Joseph Wright of Derby

We’ve been to see the Joseph Wright of Derby exhibition at the Walker, which concentrates on the works he completed while in Liverpool from 1768 to 1771 at the start of the town’s cultural Renaissance and growing status as a major world port, depressed after failing to sell An Experiment on a Bird. During his time in Liverpool, Wright was remarkably productive painting not only portraits but his trademark candlelight works. His account book, on display at the exhibition, lists many of the paintings he produced. Wright’s visit transformed Liverpool from an artistic backwater, into a place where art patrons felt confident and proud of their taste.

Wright spent most of his time in Liverpool painting portraits. On a page of his account book headed ‘Sitters at Liverpool 1769’ he listed twenty-eight names. We can calculate from this and his known absences from Liverpool that he completed a portrait every nine or ten days.

Wright’s clients mostly came from Liverpool’s leading merchant families, many of whom were connected by marriage as well as business. Many of their names – Clayton, Leece, Hardman, Tarleton – are familiar from today’s street names. Wright also attracted patrons from the countryside around Liverpool, such as the Heskeths and Leighs. Richard Gildart, whose portrait by Wright is shown above, was one of Liverpool’s most prominent citizens during the 18th century. He was a merchant in the sugar trade all his life, Mayor three times and a member of parliament for nearly twenty years. He was also involved in the slave trade, owning ships that transported slaves across the Atlantic. Here he is 95 years old.

Wright also developed a new style for his Liverpool portraits, concentrating on large plain forms, intense observation of detail, and high finish. These were some of the most remarkable of all 18th century portraits. Shortly before moving to Liverpool, Wright gained celebrity in London with his painting An Experiment on a Bird in the Air Pump. Like the earlier Orrery, the Air Pump painting was a depiction of a science exhibition. This one, however, is set up to inspire suspense and sympathy along with curiosity among the onlookers. Exhibited in 1768, the painting shows an air pump, which the demonstrator cranks to remove air from a glass bowl in which a bird is sealed.However, he failed to sell the painting, and this led him to re-examine his use of dramatic light effects.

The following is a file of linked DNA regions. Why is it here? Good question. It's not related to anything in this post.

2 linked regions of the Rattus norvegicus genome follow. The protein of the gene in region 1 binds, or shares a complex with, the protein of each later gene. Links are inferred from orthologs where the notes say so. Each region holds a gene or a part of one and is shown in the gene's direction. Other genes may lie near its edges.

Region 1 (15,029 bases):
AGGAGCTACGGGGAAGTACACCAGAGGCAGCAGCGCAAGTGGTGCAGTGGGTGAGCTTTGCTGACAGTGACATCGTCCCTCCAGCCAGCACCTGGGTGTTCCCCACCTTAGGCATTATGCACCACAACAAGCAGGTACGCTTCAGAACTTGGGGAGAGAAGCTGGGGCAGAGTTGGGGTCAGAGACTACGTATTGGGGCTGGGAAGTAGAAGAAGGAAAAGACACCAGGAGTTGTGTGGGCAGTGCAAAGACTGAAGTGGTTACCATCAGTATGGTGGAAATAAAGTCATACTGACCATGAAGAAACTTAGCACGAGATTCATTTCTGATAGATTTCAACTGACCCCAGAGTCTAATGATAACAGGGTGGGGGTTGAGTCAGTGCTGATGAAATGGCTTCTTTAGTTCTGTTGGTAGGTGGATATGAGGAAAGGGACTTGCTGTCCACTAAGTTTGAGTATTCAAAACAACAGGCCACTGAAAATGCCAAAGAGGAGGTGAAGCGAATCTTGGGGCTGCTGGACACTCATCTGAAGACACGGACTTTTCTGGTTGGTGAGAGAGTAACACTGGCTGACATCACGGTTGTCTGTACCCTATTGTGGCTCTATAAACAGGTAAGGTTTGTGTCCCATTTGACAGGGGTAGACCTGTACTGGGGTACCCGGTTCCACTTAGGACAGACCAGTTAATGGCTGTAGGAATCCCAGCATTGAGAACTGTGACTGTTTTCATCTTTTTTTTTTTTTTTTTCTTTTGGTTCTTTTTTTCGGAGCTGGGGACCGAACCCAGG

He decided to scale down from the heroic size of the Air Pump. He began to develop subjects with outdoor settings, and experimented with new ways of using paint to depict light. He also incorporated into his paintings the resuls of a fresh study of perspective.

A key painting at this time was An Academy by Lamplight. This may well relate to the founding of Liverpool’s first Society of Artists in 1769. Wright’s friend Peter Perez Burdett was its President.Wright’s artistic inclinations were shaped during his boyhood in Derby. Born in 1734, Wright was mechanically minded and curious, and a frequent visitor of the shops in his town, where he would observe the work of the various craftsmen. This love for mechanics showed itself later in life by the introduction of an air-pump and an orrery into two of his principal pictures. Wright was also interested in drawing, and when he was 17 trained formally with Thomas Hudson, a successful portrait painter in London. Wright subsequently painted numerous portraits, including several self portraits.

As an adult, he was a member of the Lunar Society, an impressive circle of intellectuals that included scientists, artists, and industrialists.  Amongst those who attended Lunar Society meetings more or less regularly were Matthew Boulton, Erasmus Darwin, Samuel Galton Junior, James Keir, Joseph Priestley, Josiah Wedgwood, James Watt, John Whitehurst and William Withering. Correspondents included Sir Richard Arkwright, Benjamin Franklin and Thomas Jefferson. Both of Charles Darwin’s grandfathers (Erasmus Darwin and Josiah Wedgewood) were members of the Lunar Society. This combination of influences resulted in dramatic paintings that captured the mood of progress and possibility in Britain in the 18th century.

“He’s considered one of the most important 18th century British painters,” writes Elizabeth Barker, curator of the Wright exhibition.

We recently visited Derby Museum where we saw what is perhaps Wright’s most famous painting, The Orrery. The painting, exhibited in 1766, features an orrery, a model showing the movements of planets in the solar system. A lamp in the centre represents the sun. In Wright’s composition, the lamp is not visible, but its reflections illuminate the faces of the audience. According to Benedict Nicolson, author of a study of Wright:

“He watched chemical experiments being conducted at night in darkened rooms. On the polished surface of the table would be set a lamp, and as the spectators crowded around to observe what was happening, shadows would play on their faces or hover menacingly on the wall behind them, shuddering as the flame flickered.”

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